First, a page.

As for legal implications of the new i2M Standards technology, the tagged artwork with synthetic DNA does not change the fact that the original work of the artist is automatically protected by copyright when it is created and the copyright vests initially in the author of the work and endures for a specified duration depending on when the work was created and published. Under the United States copyright laws, copyright protects “pictorial, graphic, and sculptural works,” which include two- and three-dimensional works of fine, graphic and applied art.
Under the Visual Artists Rights Act of 1990, artists automatically hold the moral rights to their work throughout their lifetime regardless of ownership. Specifically, works of art that meet certain requirements give their authors additional rights in the works, irrespective of any subsequent physical ownership of the art or irrespective of who is the copyright holder to the work. In view of this grant of protection to moral rights in certain instances, an artist should have substantial control over his or her work with respect to the guarantee of authenticity of the work as it is circulated in the art market. Also, the ability to identify artworks for loan or research purposes is an invaluable resource when one undertakes to plan a career retrospective or a catalogue raisonne of an artist’s work. The new i2M Standards will enable various parties to participate in a universal standards-based system and “secure art assets and information integrity” within the global art industry.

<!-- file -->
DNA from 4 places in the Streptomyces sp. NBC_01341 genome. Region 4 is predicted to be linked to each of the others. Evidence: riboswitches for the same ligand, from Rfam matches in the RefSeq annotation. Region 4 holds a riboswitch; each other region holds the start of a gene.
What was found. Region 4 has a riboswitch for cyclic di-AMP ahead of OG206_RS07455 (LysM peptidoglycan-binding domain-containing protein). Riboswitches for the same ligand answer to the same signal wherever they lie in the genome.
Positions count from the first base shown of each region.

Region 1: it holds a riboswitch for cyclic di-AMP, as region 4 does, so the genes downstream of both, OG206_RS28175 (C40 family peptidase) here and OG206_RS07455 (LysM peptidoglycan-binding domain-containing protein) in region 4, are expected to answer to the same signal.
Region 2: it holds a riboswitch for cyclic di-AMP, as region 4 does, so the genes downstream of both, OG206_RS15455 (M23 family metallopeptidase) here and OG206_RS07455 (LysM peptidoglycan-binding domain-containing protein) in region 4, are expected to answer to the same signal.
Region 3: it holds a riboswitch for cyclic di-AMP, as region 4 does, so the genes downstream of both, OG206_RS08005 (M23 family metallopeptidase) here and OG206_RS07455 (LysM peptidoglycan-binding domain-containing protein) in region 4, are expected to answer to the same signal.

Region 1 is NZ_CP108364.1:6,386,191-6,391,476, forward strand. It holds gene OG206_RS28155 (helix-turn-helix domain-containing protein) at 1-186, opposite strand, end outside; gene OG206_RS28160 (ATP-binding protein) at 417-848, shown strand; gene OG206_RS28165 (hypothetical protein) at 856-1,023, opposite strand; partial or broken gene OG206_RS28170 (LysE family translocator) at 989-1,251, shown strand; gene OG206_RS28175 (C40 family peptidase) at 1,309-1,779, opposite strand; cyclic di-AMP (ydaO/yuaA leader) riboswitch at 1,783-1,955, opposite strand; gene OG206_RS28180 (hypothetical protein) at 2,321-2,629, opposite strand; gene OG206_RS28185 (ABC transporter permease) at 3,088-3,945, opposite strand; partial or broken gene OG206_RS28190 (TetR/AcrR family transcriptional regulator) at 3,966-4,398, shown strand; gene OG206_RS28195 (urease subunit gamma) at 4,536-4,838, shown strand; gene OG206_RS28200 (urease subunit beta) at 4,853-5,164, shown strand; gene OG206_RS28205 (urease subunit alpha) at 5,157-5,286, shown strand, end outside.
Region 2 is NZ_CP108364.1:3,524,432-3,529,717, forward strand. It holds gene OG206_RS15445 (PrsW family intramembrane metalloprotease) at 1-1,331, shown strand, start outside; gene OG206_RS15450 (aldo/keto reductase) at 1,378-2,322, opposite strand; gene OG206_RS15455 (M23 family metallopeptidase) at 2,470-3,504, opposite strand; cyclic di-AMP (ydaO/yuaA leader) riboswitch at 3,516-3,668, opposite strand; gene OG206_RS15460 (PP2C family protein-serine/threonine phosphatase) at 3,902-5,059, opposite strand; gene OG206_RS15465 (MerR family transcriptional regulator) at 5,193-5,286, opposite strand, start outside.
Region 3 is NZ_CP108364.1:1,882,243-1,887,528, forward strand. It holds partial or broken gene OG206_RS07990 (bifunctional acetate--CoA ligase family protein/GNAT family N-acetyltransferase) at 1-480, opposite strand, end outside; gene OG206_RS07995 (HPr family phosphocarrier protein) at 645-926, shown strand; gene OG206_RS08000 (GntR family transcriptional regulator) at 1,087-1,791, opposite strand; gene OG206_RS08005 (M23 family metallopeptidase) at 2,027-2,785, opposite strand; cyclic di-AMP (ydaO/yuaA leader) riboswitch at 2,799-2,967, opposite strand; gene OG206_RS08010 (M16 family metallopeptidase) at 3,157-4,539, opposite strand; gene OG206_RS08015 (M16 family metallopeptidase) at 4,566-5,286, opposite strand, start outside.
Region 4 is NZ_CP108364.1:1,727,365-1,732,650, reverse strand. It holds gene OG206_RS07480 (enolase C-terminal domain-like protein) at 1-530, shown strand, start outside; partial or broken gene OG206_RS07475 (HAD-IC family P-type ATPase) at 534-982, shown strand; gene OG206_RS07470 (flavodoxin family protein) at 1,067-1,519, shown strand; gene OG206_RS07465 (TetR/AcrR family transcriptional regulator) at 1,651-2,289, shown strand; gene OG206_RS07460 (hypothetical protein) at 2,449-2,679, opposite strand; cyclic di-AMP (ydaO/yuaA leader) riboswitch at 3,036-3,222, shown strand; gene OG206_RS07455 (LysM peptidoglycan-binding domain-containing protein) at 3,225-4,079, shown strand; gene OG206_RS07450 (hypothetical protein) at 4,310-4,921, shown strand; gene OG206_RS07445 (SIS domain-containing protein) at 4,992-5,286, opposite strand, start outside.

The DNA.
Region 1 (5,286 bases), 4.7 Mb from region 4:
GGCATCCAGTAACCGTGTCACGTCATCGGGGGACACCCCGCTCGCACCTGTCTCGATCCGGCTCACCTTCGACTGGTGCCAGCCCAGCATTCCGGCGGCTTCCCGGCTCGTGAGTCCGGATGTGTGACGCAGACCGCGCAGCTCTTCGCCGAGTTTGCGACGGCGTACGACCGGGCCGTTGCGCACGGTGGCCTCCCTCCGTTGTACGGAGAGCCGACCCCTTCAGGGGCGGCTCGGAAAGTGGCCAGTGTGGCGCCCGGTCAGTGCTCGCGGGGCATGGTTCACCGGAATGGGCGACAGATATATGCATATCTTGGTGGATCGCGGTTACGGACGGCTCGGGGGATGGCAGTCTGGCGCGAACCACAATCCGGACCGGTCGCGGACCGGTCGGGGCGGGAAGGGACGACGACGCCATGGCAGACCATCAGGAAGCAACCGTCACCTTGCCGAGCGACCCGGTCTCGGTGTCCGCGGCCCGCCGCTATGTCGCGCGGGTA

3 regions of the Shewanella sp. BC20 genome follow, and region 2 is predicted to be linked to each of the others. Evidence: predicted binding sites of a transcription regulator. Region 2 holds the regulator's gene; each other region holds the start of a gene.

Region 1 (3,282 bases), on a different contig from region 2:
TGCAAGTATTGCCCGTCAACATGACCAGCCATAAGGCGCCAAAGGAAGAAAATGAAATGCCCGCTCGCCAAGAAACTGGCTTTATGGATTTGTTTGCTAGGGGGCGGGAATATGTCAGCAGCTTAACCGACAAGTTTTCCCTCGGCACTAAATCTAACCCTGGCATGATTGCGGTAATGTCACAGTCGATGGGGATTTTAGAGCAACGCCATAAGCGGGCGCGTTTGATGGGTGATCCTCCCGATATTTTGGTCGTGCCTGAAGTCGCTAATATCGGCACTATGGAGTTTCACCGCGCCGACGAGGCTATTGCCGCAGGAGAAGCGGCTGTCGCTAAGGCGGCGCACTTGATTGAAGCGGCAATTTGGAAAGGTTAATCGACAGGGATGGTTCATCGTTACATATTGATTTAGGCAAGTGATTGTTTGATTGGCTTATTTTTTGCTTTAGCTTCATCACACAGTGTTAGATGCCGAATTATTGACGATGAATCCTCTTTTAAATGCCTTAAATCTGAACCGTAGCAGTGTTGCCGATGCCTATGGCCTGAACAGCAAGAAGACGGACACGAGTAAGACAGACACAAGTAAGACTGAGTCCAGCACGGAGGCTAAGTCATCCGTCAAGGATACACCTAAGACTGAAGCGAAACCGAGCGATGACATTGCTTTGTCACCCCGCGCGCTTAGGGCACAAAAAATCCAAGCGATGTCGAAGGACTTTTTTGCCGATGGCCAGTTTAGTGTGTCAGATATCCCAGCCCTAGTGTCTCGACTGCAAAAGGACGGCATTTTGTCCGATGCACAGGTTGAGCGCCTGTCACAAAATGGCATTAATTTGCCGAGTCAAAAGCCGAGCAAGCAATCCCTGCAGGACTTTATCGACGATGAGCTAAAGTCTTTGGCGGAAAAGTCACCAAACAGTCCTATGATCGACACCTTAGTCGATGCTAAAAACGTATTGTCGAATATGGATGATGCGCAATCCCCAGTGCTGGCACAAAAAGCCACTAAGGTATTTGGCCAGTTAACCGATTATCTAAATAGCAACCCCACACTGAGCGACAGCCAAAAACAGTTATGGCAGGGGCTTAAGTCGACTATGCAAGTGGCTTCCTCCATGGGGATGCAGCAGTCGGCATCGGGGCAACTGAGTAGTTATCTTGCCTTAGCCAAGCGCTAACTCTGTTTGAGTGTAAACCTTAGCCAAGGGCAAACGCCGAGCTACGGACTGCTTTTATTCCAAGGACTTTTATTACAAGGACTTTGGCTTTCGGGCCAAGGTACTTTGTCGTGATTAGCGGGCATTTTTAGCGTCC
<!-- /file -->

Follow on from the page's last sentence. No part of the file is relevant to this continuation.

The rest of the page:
The approach behind the i2M Standards technology utilizes synthetic DNA, not the personal DNA of artists, in view of privacy issues and the risk that an individual’s DNA could be stolen and encrypted elsewhere, which would undermine the integrity of i2M’s marking protocol.
The unique identification data (i.e., authenticity, title, conservation, exhibition history, sales records, etc.), connected to the artwork via the DNA marker, will be electronically secured on a military-grade security platform and compliant with strict domestic data security and privacy laws.
The developers of the i2M Standards technology may wish to seek patent protection on the process of marking objects for authentication or traceability, if eligible, under the United States patent laws. It appears that one such third party has already attempted to do so, but the patent application (U.S. Patent Application Publication No. US 2014/0272097) has recently gone abandoned according to United States Patent and Trademark Office public records.
When the i2M Standards Technology will be Ready for Large Scale Commercialization to the Entire Art Industry
The first i2M Standards technology system has already been released to a select group of adopters, comprising about three dozen internationally recognized artists, archives, foundations and museums, who have signed up to test the technology still in a developmental stage. Large scale commercialization of the system to the entire art industry could be ready as early as next year. The Global Center of Innovation for i2M Standards is releasing the inaugural i2M Standards compliant system under the i2M name, which will then be divested to a third-party commercial concern.
—By Lisa A. Karczewski, Fox Rothschild LLP
Lisa Karczewski is counsel in Fox Rothschild's Los Angeles office.
The opinions expressed are those of the author(s) and do not necessarily reflect the views of the firm, its clients, or Portfolio Media Inc., or any of its or their respective affiliates. This article is for general information purposes and is not intended to be and should not be taken as legal advice.
 See, e.g., Art Forgers Beware: DNA Could Thwart Fakes.
 See What is i2M.
 See Global Center Of Innovation.
 Id.; see i2M Standards.
 See supra note 2.
 See Problem of Fakes and Forgeries.
 See For Artists By Artists.
 See Art's Technological Gaurdian.
 See supra note 10.
 See 17 U.S.C. § 201; 17 U.S.C. § 301 et seq.
 17 U.S.C. § 102; 17 U.S.C. § 113.
 17 U.S.C. § 106A.
 See Approach.
 See supra note 11.
 See 35 U.S.C. §§ 101-103.
 See supra note 1.
 See supra note 29.